“All the ways and all the different medications that they had at their disposal – none of them worked,” she says. Steven Clendenen, an anaesthesiologist at the clinic, confirms her story. “The nerves were flooded with local anaesthetic and at the time it didn’t work,” he recalls. Her physicians might have been surprised, but Lemon wasn’t. She’d had this problem, local anaesthetic resistance, for as long as she could remember. The first time she remembers it coming up was decades ago at the dentists, when she was about seven.
“They started working on me and I, being obedient, I just raised my hand and let ’em know, ‘I can feel this’,” she says. Another injection of the local anaesthetic had no effect. “Finally I just kind of screamed and was in tears the whole time.”
Clendenen, who had seen first-hand the effects this resistance had on his patient, decided to investigate further. He found a handful of stories scattered in the medical literature concerning strange cases where patients claimed local anaesthetic had no effect on them. It turns out that no-one really knows what’s going on in these patients – either in terms of what mechanisms cause the resistance, or what the best remedy may be. But a new genetic study of Lemon and her family may set us on the path to discovering the answer.
Alan Hakim and his colleagues at University College Hospital in London were some of the first scientists to bring these cases to light. Hakim was helping to run a clinic for people with Ehlers-Danlos Syndrome (EDS), a group of very rare genetic diseases characterised by defects in connective tissue, leading to joint hypermobility, skin that bruises easily and fatigue.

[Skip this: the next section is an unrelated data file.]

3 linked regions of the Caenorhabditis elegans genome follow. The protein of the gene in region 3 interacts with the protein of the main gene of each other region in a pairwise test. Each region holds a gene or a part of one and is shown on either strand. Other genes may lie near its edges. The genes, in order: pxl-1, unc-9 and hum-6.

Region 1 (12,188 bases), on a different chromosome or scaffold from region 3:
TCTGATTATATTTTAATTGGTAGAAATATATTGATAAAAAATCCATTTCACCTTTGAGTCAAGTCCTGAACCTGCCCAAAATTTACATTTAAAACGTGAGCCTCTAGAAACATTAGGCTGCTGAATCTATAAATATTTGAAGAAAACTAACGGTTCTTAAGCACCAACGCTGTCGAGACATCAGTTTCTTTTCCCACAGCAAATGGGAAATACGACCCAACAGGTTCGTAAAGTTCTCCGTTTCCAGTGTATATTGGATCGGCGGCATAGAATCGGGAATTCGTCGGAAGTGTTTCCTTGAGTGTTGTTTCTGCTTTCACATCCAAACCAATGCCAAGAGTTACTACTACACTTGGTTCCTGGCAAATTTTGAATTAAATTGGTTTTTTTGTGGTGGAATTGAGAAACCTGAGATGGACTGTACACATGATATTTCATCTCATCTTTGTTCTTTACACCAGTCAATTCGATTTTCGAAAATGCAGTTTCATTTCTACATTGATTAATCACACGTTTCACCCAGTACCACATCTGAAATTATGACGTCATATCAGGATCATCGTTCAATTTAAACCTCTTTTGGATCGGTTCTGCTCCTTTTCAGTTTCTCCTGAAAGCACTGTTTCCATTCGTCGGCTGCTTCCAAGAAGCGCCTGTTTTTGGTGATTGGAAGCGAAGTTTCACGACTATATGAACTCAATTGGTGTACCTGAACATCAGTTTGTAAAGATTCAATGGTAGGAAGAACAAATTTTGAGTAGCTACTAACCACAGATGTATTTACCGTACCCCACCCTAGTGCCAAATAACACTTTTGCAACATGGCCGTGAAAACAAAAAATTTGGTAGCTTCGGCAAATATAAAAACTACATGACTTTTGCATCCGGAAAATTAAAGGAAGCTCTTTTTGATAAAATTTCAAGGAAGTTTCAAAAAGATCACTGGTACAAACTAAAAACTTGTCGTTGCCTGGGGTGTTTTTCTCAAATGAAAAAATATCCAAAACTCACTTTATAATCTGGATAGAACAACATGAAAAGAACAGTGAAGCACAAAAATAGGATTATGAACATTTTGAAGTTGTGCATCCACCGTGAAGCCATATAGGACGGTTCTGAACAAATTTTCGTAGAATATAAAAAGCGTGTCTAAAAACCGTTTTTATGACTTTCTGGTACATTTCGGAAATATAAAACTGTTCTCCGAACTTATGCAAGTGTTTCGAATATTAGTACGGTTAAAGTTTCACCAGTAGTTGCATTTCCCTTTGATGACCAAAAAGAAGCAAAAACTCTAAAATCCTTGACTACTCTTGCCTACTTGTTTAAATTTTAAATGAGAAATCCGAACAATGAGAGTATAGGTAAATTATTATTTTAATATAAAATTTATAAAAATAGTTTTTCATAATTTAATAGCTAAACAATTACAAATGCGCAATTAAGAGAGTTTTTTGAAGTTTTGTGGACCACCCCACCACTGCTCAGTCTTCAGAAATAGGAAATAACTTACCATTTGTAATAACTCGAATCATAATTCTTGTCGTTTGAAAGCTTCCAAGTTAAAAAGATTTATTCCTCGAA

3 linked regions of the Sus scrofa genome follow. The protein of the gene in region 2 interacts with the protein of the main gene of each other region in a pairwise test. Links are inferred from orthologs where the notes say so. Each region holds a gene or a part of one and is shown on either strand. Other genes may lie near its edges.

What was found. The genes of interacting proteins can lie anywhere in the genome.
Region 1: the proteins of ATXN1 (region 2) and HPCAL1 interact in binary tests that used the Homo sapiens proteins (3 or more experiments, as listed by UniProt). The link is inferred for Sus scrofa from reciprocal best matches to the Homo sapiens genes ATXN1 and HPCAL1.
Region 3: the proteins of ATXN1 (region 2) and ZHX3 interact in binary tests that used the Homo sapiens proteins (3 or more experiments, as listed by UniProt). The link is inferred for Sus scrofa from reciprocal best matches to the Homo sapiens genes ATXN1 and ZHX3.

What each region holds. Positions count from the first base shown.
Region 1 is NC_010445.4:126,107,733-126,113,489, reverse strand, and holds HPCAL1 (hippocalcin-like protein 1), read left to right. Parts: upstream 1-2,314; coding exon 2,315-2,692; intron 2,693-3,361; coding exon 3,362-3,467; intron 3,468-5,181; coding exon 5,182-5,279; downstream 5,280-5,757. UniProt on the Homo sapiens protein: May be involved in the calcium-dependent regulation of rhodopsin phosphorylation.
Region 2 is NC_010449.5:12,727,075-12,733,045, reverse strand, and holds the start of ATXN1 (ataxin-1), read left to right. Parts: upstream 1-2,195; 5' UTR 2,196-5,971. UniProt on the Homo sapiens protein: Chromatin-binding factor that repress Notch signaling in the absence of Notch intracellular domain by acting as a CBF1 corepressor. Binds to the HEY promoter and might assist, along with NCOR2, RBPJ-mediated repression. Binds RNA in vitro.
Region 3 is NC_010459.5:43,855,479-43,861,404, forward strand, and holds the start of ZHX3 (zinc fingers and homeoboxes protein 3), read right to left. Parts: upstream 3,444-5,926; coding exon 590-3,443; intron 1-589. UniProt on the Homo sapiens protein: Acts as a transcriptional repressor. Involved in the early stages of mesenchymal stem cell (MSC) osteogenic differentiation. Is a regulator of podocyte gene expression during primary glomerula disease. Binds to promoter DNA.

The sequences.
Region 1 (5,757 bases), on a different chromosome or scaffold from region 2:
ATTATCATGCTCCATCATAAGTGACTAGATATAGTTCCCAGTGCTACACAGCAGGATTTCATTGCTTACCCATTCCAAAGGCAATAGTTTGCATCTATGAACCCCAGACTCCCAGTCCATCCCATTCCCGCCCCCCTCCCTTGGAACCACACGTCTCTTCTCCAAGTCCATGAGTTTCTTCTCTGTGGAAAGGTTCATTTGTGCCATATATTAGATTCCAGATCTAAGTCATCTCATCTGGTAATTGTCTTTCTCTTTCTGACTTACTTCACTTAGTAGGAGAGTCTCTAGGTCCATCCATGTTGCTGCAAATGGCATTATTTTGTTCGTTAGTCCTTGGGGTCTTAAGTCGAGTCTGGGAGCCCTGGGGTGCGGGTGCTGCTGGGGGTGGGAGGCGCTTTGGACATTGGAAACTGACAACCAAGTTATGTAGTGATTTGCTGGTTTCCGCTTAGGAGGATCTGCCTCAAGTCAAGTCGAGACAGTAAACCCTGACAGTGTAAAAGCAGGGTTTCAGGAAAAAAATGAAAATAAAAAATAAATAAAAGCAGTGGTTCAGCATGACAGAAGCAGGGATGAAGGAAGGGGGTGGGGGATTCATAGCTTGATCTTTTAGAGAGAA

But Hakim found that some of these patients reported resistance to local anaesthesia. Instead of going numb, they were having to endure the pain. “It became obvious to us that it was a question we should ask every patient we see in the clinic,” recalls Hakim, who co-authored a short report about the findings in 2005.
Eleven years after writing about the problem, Hakim says there has still been no formal medical investigation into the causes for local anaesthetic resistance in these cases, although there are a few theories. One hypothesis is that their tissue is slightly different from non-EDS patients and that might affect how the anaesthetic is absorbed. Local anaesthetics work by disrupting sodium channels. These channels conduct positively charged sodium ions – and with them the feeling of pain – to nerve cells. But there are still some questions over the nuts and bolts of this process. Filling in the details of that mechanism might explain why some patients find certain drugs – say, articaine instead of lidocaine – work better than others. One theory proposed for the heightened efficacy of articaine, for example, is that it is more soluble in fat (lipids) and therefore diffuses better through each nerve’s membrane.
It’s also possible that the patients’ nerves may be in slightly different places from the norm, with some evidence that dentists can overcome the problems by changing the location of the injection. Sometimes local anaesthetic is injected into the tissue under the skin, known as infiltration, and sometimes it is injected into or next to a nerve, what’s called a nerve block. In the latter case, the anaesthetic gets distributed directly to nerve cells further down the nervous system from the block. A dentist might use a nerve block if he or she is going to do a significant amount of drilling, for example, since more nerves will be affected and the anaesthetic will not have to diffuse through so much tissue to reach them.